The concept of minimally invasive restoration in oral treatment has added new vitality to traditional stomatology [7]. In the past, post crowns can be used to deal with the insufficient residual amount of crown tooth tissue in full crown restoration after root canal therapy [8]. The inlays of medullary cavity retention avoid the risks of lateral root canal penetration, root fracture and post fracture that may occur during post canal preparation [1]. Zou Gaofeng, et al. [2] believed that minimally invasive treatment of demulpinated teeth should include minimally invasive treatment of root canal therapy (reducing excessive cutting of the periodontal dentin on the basis of ensuring the establishment of linear access), as well as minimally invasive repair of inlays retained in the pulp cavity [9,10]. The premise of minimally invasive restoration of onlays is that the remaining teeth have sufficient resistance and retention [11].

In this study, the first step of root canal therapy is to simultaneously remove the necrotic cavity and prepare the tooth body so as to reduce the crown height of the tooth, lift the top of the pulp, fully expose the pulp cavity, and facilitate root canal recovery. Because the mandibular second molar is in the tooth column on the furthest end (close to the root of the tongue and multiple mucosa transition), dental body preparation can be an inconvenient operation because of the poor visual field and narrow space. It can be easy to damage the surrounding soft tissue. Additionally, it is difficult to prepare for the traditional post-core crown restoration because patients need to keep their mouths wide open for a long time, which can be uncomfortable. The improved tooth preparation is more simple and convenient because the operation time is greatly shortened, the edge tightness of the insert is improved, the occurrence of microleakage and secondary caries is reduced, and the preparation forms a plane parallel to the occlusion surface so that the high insert body can get enough resistance. The degree of densification between the implant and the tooth is one of the important factors affecting the success of the repair. During clinical operation, attention should be paid to the optimal design of the gingival wall to reduce the concentration of stress in the gingival wall and microleakage at the neck edge; the cavity preparation to prevent the occurrence of lateral force; and the buffer stress area to avoid jaw interference caused by the prosthesis, the formation of a steep tooth tip, and the fracture of the tooth [12]. CAD/CAM glass-ceramic onlays are carefully ground and polished, making it difficult for plaque to adhere to its surface, which reduces the occurrence of gingivitis in the second molar of the lower jaw [13].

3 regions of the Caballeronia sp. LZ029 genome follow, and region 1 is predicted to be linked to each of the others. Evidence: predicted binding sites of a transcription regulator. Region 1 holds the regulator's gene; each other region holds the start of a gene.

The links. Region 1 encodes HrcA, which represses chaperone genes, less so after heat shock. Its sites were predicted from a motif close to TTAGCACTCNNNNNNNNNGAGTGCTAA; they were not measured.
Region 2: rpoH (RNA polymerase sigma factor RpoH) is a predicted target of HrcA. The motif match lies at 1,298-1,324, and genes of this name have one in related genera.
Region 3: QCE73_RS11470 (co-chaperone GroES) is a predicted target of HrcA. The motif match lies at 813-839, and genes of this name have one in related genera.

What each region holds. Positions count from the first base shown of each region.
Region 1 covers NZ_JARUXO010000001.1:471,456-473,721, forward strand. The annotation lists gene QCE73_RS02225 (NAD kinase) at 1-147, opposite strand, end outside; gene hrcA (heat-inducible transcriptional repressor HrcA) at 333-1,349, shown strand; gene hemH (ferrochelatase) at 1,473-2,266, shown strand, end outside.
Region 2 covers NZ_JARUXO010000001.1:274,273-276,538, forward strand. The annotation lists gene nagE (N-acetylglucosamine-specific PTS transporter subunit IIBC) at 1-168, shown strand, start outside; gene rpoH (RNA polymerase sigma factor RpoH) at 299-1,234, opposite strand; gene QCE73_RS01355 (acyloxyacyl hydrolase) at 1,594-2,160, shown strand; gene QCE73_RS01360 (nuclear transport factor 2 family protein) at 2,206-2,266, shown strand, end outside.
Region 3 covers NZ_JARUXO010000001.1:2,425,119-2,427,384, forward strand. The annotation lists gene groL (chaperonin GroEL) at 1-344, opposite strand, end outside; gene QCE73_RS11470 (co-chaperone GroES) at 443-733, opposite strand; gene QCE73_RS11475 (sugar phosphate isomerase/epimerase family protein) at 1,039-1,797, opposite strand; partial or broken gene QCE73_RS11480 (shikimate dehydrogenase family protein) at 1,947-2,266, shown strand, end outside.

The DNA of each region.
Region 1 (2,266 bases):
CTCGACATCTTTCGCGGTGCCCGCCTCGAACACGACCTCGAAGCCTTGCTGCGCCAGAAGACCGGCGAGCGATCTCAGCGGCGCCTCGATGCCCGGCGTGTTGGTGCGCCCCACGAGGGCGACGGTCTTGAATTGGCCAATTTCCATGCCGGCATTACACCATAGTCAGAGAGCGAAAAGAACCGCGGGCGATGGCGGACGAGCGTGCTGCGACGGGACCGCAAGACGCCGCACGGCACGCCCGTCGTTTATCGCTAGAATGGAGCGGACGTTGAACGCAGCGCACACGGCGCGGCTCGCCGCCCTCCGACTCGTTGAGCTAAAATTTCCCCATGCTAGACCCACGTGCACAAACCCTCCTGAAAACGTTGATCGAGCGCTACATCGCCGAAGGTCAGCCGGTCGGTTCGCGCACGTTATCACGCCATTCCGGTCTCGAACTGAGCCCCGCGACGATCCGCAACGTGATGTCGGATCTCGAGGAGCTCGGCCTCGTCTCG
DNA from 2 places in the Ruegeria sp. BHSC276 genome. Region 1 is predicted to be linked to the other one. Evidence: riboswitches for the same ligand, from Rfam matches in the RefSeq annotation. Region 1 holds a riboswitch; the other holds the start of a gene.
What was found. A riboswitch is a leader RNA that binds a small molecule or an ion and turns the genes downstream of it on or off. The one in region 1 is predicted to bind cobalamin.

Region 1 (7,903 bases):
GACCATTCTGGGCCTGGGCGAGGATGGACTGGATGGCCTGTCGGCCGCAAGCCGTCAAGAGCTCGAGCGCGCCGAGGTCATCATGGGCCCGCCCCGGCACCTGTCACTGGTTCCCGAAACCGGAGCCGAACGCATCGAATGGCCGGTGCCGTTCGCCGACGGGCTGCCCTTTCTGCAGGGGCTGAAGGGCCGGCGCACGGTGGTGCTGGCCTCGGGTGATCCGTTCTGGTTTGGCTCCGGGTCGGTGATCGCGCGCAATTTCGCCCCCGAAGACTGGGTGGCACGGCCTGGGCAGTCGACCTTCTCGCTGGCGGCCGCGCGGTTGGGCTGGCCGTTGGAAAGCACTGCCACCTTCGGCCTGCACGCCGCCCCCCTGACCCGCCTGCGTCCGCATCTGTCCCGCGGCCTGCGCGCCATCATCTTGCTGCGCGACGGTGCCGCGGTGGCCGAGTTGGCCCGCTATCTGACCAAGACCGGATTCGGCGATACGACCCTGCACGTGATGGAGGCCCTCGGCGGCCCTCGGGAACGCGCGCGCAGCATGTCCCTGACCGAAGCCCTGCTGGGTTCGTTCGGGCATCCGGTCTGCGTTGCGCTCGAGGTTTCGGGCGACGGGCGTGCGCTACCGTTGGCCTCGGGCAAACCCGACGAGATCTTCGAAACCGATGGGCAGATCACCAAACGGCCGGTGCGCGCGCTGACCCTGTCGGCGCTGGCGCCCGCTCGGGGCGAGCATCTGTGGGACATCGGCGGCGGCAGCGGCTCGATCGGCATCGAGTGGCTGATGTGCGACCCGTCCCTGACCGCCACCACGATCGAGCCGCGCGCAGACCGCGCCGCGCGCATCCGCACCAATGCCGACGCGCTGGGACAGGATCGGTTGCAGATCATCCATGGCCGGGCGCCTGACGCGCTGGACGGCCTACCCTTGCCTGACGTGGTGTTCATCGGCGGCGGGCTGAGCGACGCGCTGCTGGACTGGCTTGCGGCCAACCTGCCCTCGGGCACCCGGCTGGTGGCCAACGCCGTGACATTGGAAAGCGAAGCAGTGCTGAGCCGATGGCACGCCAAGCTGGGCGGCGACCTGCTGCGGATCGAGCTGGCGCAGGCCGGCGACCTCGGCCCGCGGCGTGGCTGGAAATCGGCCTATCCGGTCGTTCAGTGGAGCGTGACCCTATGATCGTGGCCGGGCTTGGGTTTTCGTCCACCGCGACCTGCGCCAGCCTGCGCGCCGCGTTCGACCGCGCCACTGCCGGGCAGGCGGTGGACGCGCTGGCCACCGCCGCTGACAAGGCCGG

After one year of repair with CAD/CAM glass-ceramic onlays, only in one case did the onlay fall off. In this case, it was re-bonded at reexamination after a year and a half. The re-fixation was good after at the reexamination after two years. Analysis of this case revealed that the onlays were not tightly closed, the cavity type of the pulp was too shallow and fixed, and the outspread angle was too large, which could not as effectively isolate moisture. In another instance, the one-year review found that one of the thirty-seven cases had a tiny crack in its maxillofacial glass-ceramic onlay. After a year and a half, the inlay mesial lingual chunk had collapsed. The tooth was then once again prepared using glass-ceramic onlays. The follow-up review showed that the edge seal retention is good. The reason for this near-collapse may be that the maxillofacial preparation height of this tooth was not enough (less than 2 mm). In addition, overbite and underbite are also factors. In a final instance, one case out of the forty-seven involving glass-ceramic onlays showed in its one-year and year-and-a-half reviews a slightly loose adjacency. As a result, dental floss passed through more easily. Despite gum swelling, there was no obvious appearance of food. At the two-year review, examination revealed in the mandibular first molar the presence of old maxillofacial filling and poor adjacency relations between the old filling on resin molding and the composite resin filling.